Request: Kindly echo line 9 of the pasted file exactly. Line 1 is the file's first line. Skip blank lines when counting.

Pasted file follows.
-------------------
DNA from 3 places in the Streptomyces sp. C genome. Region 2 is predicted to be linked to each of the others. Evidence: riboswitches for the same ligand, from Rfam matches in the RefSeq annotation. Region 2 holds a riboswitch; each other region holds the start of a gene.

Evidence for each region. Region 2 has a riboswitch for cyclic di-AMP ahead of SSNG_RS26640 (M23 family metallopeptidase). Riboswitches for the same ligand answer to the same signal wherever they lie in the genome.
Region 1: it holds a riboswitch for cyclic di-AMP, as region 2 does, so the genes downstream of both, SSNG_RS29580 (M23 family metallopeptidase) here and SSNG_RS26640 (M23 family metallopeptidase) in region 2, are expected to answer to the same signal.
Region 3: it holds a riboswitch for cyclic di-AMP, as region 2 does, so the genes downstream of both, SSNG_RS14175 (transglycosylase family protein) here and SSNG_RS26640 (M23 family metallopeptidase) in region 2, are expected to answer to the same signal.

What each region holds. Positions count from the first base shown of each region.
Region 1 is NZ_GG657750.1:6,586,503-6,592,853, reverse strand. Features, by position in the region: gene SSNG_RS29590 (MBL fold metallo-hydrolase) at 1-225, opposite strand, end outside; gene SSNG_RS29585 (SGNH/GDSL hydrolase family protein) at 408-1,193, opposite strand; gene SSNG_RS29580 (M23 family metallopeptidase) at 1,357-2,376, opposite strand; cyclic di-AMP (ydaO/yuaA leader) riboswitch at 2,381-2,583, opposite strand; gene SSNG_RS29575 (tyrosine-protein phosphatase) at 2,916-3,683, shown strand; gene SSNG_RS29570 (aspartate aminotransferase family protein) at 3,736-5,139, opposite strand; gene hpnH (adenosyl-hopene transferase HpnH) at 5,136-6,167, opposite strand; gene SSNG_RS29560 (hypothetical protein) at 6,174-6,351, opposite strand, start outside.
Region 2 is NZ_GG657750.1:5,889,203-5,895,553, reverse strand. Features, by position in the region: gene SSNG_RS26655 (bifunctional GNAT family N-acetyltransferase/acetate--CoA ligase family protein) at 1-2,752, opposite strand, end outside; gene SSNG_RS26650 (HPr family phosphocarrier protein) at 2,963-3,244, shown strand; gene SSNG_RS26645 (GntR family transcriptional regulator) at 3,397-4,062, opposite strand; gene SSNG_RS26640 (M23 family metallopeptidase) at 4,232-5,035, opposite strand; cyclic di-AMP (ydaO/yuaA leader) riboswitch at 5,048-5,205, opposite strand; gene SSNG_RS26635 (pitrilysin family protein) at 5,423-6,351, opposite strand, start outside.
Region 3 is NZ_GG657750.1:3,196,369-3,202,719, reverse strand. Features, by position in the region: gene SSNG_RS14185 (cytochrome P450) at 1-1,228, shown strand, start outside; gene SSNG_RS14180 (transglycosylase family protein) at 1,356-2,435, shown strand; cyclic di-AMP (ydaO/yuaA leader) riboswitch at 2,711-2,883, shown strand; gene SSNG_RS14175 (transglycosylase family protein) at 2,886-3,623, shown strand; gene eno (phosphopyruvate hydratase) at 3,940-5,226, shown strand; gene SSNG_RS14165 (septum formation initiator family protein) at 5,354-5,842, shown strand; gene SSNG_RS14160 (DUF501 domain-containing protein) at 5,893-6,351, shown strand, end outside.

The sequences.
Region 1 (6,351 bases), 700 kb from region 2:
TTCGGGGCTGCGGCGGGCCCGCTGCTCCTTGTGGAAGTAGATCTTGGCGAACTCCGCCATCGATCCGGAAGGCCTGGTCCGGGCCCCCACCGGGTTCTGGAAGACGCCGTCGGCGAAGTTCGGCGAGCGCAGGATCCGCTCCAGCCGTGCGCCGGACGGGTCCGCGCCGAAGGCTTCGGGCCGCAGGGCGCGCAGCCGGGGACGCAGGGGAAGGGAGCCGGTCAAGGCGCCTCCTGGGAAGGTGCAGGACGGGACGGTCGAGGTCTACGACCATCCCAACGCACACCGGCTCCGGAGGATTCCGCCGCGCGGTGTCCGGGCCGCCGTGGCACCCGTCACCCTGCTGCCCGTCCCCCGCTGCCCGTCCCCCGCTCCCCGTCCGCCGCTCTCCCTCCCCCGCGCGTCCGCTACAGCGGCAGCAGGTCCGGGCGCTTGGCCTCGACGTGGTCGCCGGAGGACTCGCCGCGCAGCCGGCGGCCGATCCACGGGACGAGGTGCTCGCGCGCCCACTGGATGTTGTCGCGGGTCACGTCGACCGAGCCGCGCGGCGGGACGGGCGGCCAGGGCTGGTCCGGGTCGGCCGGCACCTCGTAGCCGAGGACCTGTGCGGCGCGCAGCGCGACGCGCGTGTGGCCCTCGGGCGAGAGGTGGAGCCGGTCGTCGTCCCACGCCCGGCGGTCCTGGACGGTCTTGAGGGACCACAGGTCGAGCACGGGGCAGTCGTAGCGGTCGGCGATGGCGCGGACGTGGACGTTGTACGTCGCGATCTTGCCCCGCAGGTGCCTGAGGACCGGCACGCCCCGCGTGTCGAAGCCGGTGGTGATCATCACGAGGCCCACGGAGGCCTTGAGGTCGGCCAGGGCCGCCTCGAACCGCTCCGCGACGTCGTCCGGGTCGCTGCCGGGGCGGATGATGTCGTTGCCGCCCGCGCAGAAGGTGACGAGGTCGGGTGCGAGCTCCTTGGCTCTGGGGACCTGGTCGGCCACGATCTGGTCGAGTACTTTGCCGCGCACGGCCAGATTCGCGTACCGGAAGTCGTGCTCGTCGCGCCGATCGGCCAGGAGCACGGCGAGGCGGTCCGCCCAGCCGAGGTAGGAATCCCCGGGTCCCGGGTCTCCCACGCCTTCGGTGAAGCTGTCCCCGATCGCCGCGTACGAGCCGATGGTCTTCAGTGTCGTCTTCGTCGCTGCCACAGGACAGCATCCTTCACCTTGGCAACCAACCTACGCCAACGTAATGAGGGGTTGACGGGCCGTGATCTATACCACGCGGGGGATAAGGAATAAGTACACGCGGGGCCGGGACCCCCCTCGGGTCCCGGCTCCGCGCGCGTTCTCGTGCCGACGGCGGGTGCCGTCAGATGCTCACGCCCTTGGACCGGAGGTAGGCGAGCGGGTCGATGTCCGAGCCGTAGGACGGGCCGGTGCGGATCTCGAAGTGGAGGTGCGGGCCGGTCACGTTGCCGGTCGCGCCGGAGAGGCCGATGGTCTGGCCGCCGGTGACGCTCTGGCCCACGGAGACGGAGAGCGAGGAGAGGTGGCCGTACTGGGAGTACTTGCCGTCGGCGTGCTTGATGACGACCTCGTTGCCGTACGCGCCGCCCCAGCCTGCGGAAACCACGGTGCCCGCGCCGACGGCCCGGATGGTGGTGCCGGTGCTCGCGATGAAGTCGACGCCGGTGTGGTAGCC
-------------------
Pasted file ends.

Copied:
The sequences.